Bloodhound land-speed record project is back on track
British entrepreneur buys the business and assets of the project which aims to go 1000mph at South Africa's Hakskeen Pan
The Bloodhound SSC land-speed record attempt has been revived after British entrepreneur Ian Warhurst bought the business and assets.
The Bloodhound project, which aims to set a new 1,000mph (1,610km/h) record in South Africa, was disbanded on December 7 after being unable to come up with funding to continue. After being put into bankruptcy protection on October 15, the British-based team was hoping to raise around £25 million (R450m) to continue development of the jet-powered Bloodhound car and attempt a new land speed record at Hakskeen Pan in the Northern Cape’s Kalahari Desert.
However, when there was no reprieve the company’s assets, including the SSC (Super Sonic Car) were put up for sale to pay back creditors. Now the project has become the property of Warhurst, the owner of Melett, a maker of aftermarket automotive parts in the UK.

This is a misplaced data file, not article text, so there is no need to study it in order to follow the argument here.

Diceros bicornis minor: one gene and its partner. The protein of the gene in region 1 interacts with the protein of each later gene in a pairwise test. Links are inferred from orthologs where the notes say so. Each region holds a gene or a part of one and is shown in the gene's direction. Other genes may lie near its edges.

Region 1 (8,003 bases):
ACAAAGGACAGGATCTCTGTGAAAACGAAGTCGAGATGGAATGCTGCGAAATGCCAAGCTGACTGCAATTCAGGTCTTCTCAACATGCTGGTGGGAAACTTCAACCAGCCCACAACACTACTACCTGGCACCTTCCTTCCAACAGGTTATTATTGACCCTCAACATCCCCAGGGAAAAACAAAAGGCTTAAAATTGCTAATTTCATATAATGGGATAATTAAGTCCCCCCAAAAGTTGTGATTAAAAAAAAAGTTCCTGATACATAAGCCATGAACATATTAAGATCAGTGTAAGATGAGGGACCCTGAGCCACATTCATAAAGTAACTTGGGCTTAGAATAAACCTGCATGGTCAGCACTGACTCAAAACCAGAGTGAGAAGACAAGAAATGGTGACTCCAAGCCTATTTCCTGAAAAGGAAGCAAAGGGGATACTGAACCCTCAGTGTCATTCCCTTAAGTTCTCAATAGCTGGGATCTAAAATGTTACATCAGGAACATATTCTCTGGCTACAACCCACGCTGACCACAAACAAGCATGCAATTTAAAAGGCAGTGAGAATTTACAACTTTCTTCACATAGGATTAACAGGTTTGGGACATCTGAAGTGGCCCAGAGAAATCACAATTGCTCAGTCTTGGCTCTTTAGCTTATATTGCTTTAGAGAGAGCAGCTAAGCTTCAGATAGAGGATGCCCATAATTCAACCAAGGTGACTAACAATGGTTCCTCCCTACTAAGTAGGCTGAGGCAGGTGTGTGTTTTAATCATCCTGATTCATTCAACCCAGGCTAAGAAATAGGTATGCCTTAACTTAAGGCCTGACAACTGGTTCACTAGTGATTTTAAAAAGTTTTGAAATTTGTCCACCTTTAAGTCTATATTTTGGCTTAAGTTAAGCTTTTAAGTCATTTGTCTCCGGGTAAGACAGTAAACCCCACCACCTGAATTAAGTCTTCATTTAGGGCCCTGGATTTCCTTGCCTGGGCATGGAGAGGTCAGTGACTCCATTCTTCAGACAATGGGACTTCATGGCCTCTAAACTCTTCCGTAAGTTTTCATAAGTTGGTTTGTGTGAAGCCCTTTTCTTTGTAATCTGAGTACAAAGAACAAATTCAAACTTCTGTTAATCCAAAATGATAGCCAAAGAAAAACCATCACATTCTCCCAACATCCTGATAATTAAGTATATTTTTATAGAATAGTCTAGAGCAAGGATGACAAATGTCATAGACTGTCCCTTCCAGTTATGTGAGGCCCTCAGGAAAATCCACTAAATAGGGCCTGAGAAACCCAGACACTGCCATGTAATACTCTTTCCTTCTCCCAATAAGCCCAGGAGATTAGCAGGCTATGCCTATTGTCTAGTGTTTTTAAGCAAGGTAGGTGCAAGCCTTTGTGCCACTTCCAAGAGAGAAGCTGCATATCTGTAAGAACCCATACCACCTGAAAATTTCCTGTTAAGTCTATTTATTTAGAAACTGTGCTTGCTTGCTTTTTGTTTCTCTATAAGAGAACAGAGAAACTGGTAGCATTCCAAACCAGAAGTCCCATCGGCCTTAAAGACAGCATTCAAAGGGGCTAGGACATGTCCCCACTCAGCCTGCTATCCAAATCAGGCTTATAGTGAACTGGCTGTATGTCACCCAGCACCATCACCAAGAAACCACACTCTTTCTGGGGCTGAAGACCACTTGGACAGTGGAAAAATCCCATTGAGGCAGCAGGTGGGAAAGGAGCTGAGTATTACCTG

The Bloodhound SSC is a 13.5m-long missile-shaped car powered by a jet engine and rocket engine. In a public test in the UK last year it achieved 338km/h, but the aim was for retired air force pilot Andy Green to beat his own 1228km/h land-speed record set in the US in 1997, and become the first car to achieve 1000mph (1610km/h).
It is not known whether Green will still be the driver, or when the record attempt is scheduled to take place at the Hakskeen Pan in the Kalahari Desert, where an 18km-long track has been prepared.
Warhurst will be outlining his plans for the project in detail early in the new year.